“I had seen Luna, who plays Mia, in a movie the year before and thought she was fantastic. I didn’t say, ‘OK, she has to play it or nobody else can,’ but it was always in the back of my head that it would be great if she did,” he says. “Then we offered her the part and she wanted to play it.
“For Professor Lorentz, we had different versions of her in writing. When I started to think about casting, I know Jessica as a music television anchor years and years ago. I started to think she would be really interesting for the part, and that informed the writing. It was a little bit more targeted towards her. We offered her the part and she took it immediately.”
Most of the production took place in Munich, where Ditter lives when he’s not in LA. Mia’s apartment was built on the backlot at Bavaria Film Studios so the exteriors could be shot without the use of backdrops. The cast and crew also spent a week in Freiburg to capture exterior scenes around the university that serves as the setting for much of the drama.
Following the launch of Biohackers last month, Ditter says it has been interesting to watch how different people respond to the story. “Different people watch it differently, and everybody sees what they have inside themselves, which I find fascinating,” he says. “The best thing I could ask for is if people ask themselves, ‘How would I have handled this situation? What is the choice I would have made?’ What I find interesting is if it gets people thinking. That’s all I can ask for.”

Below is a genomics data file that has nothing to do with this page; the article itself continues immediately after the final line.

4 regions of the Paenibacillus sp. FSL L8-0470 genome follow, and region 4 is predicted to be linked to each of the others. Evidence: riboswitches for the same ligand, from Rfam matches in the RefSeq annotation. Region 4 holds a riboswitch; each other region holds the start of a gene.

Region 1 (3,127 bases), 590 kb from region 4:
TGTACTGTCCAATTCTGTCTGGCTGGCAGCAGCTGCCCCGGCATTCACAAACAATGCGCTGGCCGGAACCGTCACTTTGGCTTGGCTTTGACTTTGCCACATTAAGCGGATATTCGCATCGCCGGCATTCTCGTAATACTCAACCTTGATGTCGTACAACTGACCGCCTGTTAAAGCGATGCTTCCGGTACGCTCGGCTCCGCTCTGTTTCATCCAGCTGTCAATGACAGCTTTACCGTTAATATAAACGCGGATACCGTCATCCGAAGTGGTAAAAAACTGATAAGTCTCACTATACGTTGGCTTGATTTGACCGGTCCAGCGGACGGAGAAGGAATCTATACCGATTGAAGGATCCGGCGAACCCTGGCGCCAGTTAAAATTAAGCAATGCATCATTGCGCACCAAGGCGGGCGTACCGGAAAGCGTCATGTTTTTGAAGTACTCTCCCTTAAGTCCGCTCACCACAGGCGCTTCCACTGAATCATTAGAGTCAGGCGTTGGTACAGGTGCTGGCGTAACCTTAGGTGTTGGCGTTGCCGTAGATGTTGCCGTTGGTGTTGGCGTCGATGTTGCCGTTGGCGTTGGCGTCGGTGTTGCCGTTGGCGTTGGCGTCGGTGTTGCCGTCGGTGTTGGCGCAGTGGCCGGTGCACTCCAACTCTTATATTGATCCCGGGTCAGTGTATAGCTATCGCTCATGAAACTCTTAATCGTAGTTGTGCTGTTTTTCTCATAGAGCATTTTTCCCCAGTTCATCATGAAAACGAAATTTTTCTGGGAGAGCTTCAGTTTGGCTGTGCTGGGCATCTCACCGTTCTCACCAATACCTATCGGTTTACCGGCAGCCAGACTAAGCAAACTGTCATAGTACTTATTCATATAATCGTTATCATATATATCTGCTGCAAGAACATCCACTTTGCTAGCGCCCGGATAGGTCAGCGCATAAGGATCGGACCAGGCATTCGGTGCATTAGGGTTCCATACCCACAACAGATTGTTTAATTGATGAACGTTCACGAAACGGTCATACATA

Despite viewing figures being a closely guarded secret at Netflix, enough people have already watched Biohackers for the show to earn a second season, with filming beginning on another six episodes last Wednesday. Fans will be particularly pleased at the news, given how Ditter openly admits he chose to end season one on a “big cliffhanger” without any confirmation whether he would be allowed to finish the story.
“We didn’t know that we would get renewed. It was just a shot in the dark,” he says. “It would have been very frustrating for audiences if we didn’t get renewed, so we are very thankful Netflix pulled the trigger. We had some ideas for where season two might go when we were writing season one, but season one was our focus and we have a massive question mark at the end, which we will answer now in season two.
“If not enough people are watching the show, then it doesn’t really matter if it ends in a frustrating way. And if enough people see the show, which is happily the case now, then that means enough people wanted to see what goes on and then they’ll find out anyway. But it was a risk, absolutely.”
Amid the Covid filming restrictions put in place by the production team, Casarotto Ramsay-repped Ditter says season two will be a more intimate story, with the scripts also avoiding scenes featuring large crowds, such as those shot inside packed lecture theatres or at student parties.
“I find that [approach] interesting creatively, but it also helps the production environment, obviously,” he says. “Let’s see how it goes.”